“Settlement of freed slaves from the US in what is today Liberia began in 1822; by 1847, the settlers were able to establish a republic. William Tubman, president from 1944-71, did much to promote foreign investment and to bridge the economic, social, and political gaps between the descendents of the original settlers and the inhabitants of the interior. His successor, William Tolbert had an aggressive business-like approach to solving problems from 1971-79. However, Liberians of indigenous decent continued to feel excluded from power. In 1980, a military coup led by Samuel Doe ushered in a decade of authoritarian rule. In December 1989, Charles Taylor launched a rebellion against Doe's regime that led to a prolonged civil war in which Doe himself was killed. A period of relative peace in 1997 allowed for elections that brought Taylor to power, but major fighting resumed in 2000. An August 2003 peace agreement ended the war and prompted the resignation of former president Charles Taylor, who faces war crimes charges in The Hague related to his involvement in Sierra Leone's civil war. After two years of rule by a transitional government, democratic elections in late 2005 brought President Ellen Johnson Sirleaf to power. The UN Mission in Liberia (UNMIL) maintains a strong presence throughout the country, but the security situation is still fragile and the process of rebuilding the social and economic structure of this war-torn country will take many years. (Reprinted from www.CIA.gov).”
During the civil war followed by the corrupt leadership of President Charles Taylor families were torn apart and scattered. As a result Liberia has a large population of abandoned and orphaned kids who were left to fend for themselves.
A recommended book on Liberia and one written by a cousin of Dawn’s is The House at Sugar Beach: In Search of a Lost Childhood.
People in Liberia die from preventable and neglected diseases such as Malaria and Dysentery. Infant mortality rates are high. Surprisingly HIV Aids is not as prevalent in Liberia as in other African countries.
Christianity is the historical background of the country and still the dominant religion with Muslims now accounting for 15-20 percent of the population.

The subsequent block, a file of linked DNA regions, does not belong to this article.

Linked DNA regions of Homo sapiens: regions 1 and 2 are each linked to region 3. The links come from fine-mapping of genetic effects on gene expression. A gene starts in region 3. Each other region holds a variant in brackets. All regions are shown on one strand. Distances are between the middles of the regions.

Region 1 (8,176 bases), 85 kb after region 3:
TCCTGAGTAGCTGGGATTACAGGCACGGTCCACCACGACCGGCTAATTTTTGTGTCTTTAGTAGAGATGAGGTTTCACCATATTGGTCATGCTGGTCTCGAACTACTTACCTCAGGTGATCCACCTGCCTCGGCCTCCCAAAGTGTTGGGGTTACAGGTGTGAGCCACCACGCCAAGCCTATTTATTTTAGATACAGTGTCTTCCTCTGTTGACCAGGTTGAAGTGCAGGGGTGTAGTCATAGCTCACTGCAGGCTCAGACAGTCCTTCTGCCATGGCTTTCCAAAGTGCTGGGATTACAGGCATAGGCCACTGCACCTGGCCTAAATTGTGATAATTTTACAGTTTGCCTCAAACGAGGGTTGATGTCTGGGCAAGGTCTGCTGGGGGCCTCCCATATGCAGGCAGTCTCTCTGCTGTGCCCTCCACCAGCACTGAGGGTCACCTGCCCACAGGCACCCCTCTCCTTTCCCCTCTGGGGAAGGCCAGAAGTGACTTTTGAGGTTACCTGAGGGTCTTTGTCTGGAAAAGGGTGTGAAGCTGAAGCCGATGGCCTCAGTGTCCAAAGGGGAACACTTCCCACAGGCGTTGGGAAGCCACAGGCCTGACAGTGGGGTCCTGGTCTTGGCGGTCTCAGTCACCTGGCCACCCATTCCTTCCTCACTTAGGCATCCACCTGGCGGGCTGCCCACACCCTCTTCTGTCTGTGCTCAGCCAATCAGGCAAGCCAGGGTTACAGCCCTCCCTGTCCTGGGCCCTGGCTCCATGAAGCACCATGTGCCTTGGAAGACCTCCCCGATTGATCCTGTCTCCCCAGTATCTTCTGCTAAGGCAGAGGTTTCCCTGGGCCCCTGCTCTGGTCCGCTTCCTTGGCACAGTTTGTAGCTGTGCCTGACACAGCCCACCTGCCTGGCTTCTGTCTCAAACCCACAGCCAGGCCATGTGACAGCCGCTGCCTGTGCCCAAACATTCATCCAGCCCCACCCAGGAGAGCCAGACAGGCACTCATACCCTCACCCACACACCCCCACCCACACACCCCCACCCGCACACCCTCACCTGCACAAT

Dawn was born in Tennessee where her dad was in Med school. The family moved then to New York up until Dawn was three when the family returned to Liberia. As a teenager she was sent to a boarding school in Switzerland that was followed up with a college education back in the U.S. When civil war broke out in the late 80s Dawn’s family fled the country and re-settled in the U.S.
With a lifetime commitment to the arts, Dawn received her Ph.D. in Cinema from the University of Maryland, her B.A. in Dance/Theatre from the University of Michigan, and an M.A. in Theatre from Hunter College. Her life-long interest in theatre, dance and art expression began in Monrovia as a student at the Kathleen Kemp School of Dance, and the National Cultural Center, Kenema, Liberia.
Dawn was formerly an Associate Professor of Arts and Humanities as well as Director of Dance at Howard Community College. Dawn is the past president of the Maryland Council for Dance, and 1997 recipient of the Howie Award (Howard County Arts Council's Artist of the Year). In 1996 she completed a one year sabbatical in Abidjan, Cote d'Ivoire, where she studied traditional African culture; lectured at several major institutions; taught dance; choreographed; and performed and discovered another aspect to her love of performing arts: storytelling.
Dawn founded and served as Artistic Director for all five years of the Aurora Dance Company which earned her the Arts and Humanities' Faculty Member of the Year Award.
Dawn maintains that it is now safe for visitors going to Liberia. There are still no direct flights so getting there from the U.S. requires a stop over in Brussels, London or Ghana. One way the airfare currently is about $1800.
Garden State Woman is planning on inviting Dr. Barnes to join us at one of our evening networking events in early 2010. Let us know if you would like to be included if we can arrange the visit.